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Harry Reid Mocked by Conservative Media for Linking Unemployment to Domestic Abuse

February 23, 2010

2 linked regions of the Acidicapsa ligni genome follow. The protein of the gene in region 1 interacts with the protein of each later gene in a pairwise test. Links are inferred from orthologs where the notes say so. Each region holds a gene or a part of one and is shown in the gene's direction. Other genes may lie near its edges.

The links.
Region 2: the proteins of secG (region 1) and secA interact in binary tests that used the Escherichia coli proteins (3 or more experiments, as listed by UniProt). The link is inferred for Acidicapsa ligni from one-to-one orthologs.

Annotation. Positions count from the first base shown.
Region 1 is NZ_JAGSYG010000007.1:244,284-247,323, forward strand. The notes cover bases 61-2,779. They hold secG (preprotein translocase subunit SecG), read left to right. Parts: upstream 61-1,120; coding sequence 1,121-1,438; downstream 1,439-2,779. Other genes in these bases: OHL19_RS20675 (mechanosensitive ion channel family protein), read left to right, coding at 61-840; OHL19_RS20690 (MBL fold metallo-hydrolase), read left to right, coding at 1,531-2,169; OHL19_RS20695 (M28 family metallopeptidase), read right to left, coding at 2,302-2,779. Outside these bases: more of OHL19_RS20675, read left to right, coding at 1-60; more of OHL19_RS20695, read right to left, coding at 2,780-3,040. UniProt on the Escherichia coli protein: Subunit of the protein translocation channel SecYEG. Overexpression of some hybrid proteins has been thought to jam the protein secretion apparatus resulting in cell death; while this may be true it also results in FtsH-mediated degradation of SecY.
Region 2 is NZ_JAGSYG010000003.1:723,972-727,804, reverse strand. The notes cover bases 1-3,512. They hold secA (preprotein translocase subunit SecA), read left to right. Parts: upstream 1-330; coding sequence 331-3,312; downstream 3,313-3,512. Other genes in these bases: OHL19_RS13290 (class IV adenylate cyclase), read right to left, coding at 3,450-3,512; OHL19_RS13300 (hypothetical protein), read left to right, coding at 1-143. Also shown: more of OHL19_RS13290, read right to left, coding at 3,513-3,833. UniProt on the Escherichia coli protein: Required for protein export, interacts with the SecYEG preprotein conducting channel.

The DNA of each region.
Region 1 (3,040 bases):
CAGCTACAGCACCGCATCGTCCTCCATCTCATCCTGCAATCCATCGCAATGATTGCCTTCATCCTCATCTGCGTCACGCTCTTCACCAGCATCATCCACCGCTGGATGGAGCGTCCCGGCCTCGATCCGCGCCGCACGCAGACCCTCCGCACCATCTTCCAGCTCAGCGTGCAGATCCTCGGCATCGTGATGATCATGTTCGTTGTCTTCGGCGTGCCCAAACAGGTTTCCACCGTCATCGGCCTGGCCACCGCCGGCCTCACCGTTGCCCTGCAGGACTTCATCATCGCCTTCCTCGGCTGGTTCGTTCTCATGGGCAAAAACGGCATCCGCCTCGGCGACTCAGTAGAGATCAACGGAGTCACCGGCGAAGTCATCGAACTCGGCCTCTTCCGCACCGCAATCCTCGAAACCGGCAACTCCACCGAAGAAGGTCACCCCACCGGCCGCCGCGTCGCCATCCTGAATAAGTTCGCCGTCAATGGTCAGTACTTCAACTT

As Media Matters points out today, Senator Harry Reid is being mocked by multiple right-wing commentators for his citing, on Monday, of a 2004 study demonstrating that instances of domestic abuse rise during times of economic downturn, like the current recession. Many of the comments focused on Reid's low approval rating in his state of Nevada.  Fox & Friends host Steve Doocy remarked, after viewing a video of Reid's comments, "I wonder how abusive he would be if he's out of work after this next election." In a similar vein, Gateway Pundit blogger Jim Hoft wrote, "Harry's wife ought to take this as a warning come November," and RedState.com posted a Photoshopped picture depicting a mug shot of Reid holding a sign reading, "Soon-to-be ex-Senator Harry Reid...arrested for fear of domestic abuse after he loses his job in November 2010." Mocking not only Senator Reid – whose mother was abused by his father – but also the seriousness of domestic abuse nationally,  these comments undermine the reality of women and men harmed by their partners. MediaMatters has also compiled a comprehensive list of recent studies and experts backing up Senator Reid's assertions: •  Michael L. Benson and Greer L. Fox, funded by the National Institute of Justice: Rate of violence against women with unemployed partners is higher than those whose partners have stable employment. •  New England Journal of Medicine study: "Women at greatest risk for injury from domestic violence include those with male partners who ... are unemployed or intermittently employed." •  National Institute of Justice: Women who are unemployed also have great risk of abuse. •  National Network to End Domestic Violence, Jane Doe Inc. heads: "Economic stresses often lead to more frequent abuse." •  The Atlantic's Christina Davidson, December 2009: "[P]rofessionals in many states [say] that the frequency and severity of abuse they've been seeing has increased significantly." •  Domestic abuse shelter CEO Susan Miller, December 2009: Economy is having an "alarming impact" on abuse victims. Still, Washington Times writer Kerry Picket wrote of Senator Reid's remarks, "Apparently, Mr. Reid is ether looking at some anecdotal evidence or just pulling thoughts out of thin air." The blatant dismissal of facts by commentators points not to any real concern about stigmatizing the unemployed or denying the personal responsibility of perpetrators, as Fox's Laura Ingraham claimed, but to a partisan critique against Reid's citing of a sound study on a serious national issue.  It's a dire national climate indeed – and not just in terms of the economy – when politics takes precedence over safety.

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